Small Business & Organization

If you are interested in starting a new business, you may want to consider forming a Limited Liability Company (LLC). Since the adoption of Connecticut’s Limited Liability Company Act in 1993, the LLC has quickly become the preferred entity for small businesses in Connecticut. The reasons for this are quite simple: the LLC provides the tax advantages of a partnership while still affording the liability protections of a corporation.

For tax purposes, the LLC is treated like a partnership whereby the income is passed through the LLC and through a K-1, taxed at the individual member’s personal tax rate. The LLC itself is not subject to federal or state taxes. This differs from an S-Corporation which may be subject to both taxes twice – once at the corporate and again at the shareholder level. Use of the LLC eliminates the tax at the business entity level.

The second advantage to the LLC is the limited liability feature. The entity separates your personal assets from your business assets. LLC members are not personally liable for the debts or obligations of the LLC. Accordingly, a member’s liability with respect to the conduct of the business is protected in a way similar to that of a corporation shareholder. By contrast, partners in a general partnership may be held personally liable for the debts of the partnership. Please note, however, that if the LLC is applying for credit, the bank often requires a personal guaranty since the new LLC will not have an established credit history. Obviously the signing of the personal guaranty creates personal liability for this credit debt but only for this credit debt. The LLC member will not assume personal liability for any of the actions of the LLC. For example, if you are a member of an LLC which owns property and someone is injured on that property, you personally will not be held liable for the injuries, although the LLC could certainly be found liable. The injured party would be limited to seek compensation from the assets of the LLC.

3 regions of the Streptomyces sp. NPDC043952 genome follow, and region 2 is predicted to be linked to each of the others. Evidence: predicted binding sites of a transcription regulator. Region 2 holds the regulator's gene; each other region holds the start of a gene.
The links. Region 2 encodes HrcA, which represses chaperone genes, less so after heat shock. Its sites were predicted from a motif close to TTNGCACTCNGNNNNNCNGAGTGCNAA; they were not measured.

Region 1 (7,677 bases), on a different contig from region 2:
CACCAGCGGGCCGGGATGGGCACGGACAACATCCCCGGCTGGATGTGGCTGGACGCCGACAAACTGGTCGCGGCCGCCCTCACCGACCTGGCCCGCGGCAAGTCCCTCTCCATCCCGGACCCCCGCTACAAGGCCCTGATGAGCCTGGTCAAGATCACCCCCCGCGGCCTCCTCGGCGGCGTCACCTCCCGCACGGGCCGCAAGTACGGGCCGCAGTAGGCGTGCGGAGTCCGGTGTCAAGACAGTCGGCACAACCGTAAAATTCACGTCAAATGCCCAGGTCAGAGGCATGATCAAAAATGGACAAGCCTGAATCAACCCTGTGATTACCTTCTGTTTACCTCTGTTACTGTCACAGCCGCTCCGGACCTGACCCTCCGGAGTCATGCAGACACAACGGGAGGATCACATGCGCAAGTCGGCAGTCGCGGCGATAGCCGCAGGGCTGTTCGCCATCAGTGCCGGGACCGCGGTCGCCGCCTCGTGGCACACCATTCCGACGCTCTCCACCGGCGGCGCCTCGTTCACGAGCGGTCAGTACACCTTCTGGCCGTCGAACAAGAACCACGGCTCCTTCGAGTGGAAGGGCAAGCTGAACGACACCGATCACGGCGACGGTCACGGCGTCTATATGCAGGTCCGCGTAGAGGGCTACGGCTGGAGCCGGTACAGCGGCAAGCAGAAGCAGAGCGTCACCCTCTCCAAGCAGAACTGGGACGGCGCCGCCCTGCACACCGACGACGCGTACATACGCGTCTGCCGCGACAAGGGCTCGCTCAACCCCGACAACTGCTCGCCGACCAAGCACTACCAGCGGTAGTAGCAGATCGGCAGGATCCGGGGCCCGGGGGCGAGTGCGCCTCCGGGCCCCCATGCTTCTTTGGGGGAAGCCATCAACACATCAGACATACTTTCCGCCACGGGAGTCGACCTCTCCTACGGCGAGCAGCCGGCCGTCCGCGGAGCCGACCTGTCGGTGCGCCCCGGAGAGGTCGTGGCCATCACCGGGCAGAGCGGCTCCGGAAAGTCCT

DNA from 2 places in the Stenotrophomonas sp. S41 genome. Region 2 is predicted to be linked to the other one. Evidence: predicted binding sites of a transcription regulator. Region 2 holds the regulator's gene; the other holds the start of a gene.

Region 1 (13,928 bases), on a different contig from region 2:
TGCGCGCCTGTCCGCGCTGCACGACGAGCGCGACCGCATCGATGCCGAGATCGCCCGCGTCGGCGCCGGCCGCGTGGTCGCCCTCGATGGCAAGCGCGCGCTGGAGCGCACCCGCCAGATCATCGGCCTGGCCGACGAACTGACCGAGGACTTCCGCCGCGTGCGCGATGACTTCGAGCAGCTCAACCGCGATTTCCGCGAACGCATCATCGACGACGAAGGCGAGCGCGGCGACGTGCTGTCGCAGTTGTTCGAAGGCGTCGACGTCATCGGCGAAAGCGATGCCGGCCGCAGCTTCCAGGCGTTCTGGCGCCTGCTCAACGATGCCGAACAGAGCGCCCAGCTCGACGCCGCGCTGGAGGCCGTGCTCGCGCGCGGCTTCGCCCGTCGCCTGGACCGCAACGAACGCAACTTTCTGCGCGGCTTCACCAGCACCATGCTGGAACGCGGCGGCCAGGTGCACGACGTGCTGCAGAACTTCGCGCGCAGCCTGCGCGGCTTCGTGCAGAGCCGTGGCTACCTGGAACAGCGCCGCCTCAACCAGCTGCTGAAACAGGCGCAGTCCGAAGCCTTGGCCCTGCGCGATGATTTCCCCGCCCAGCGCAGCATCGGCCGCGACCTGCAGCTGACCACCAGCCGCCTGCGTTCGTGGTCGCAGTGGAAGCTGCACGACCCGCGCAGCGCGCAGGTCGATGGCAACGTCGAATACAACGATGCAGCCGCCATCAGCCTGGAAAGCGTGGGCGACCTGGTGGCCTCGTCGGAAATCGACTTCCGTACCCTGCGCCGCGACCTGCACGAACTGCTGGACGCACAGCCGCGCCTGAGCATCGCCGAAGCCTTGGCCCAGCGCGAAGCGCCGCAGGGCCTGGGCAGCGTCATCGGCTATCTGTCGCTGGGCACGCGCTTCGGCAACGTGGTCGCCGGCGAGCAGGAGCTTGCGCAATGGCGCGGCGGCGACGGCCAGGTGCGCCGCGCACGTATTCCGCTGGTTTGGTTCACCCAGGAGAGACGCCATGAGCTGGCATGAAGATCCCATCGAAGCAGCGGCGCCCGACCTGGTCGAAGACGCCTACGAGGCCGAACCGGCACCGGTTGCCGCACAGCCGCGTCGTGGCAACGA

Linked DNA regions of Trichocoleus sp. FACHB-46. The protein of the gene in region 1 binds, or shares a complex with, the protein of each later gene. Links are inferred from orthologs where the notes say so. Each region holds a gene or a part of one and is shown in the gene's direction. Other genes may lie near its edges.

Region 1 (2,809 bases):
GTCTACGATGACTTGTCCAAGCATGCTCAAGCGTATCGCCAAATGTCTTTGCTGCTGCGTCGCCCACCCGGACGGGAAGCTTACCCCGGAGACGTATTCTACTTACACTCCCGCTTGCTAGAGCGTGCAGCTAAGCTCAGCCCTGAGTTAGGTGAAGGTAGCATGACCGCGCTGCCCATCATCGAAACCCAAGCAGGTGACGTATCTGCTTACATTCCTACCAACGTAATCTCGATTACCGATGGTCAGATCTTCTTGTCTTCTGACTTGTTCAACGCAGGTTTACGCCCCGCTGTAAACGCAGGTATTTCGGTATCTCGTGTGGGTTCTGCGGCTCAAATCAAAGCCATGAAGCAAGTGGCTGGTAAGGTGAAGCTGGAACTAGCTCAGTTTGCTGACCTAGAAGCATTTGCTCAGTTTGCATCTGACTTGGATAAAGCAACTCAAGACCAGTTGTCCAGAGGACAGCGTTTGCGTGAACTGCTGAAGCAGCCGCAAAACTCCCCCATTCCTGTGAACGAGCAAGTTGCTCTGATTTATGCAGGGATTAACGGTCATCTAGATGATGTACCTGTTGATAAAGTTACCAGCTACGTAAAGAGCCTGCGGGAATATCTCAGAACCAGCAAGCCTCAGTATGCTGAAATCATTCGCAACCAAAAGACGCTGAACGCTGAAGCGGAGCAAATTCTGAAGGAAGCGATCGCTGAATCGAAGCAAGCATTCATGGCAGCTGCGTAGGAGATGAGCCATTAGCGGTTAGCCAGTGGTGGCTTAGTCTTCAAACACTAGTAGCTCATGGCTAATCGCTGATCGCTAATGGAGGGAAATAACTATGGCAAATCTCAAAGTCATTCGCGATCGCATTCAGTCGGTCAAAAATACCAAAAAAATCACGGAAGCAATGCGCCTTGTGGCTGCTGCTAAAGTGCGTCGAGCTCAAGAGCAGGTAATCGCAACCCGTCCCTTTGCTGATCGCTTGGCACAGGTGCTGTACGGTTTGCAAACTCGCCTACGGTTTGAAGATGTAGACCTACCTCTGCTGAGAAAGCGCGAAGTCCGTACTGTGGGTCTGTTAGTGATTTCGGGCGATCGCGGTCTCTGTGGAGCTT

Finally, another advantage to the LLC format is the flexibility with which it can be administered. LeFoll & LeFoll, LLC researches your chosen business name to verify that it is not already in use, obtains the Federal Tax Identification for the new LLC, prepares the Operating Agreement and the Articles of Organization, and files the necessary forms with the Secretary of State’s office. The filing fee is only $60 which is far less than the fee for corporations. In addition, the member of an LLC is not required to maintain the annual corporate records. However, you should be aware that the LLC will be subject to a State of Connecticut business entity tax in the current amount of $250.00 per year which is due each tax day, April 15th.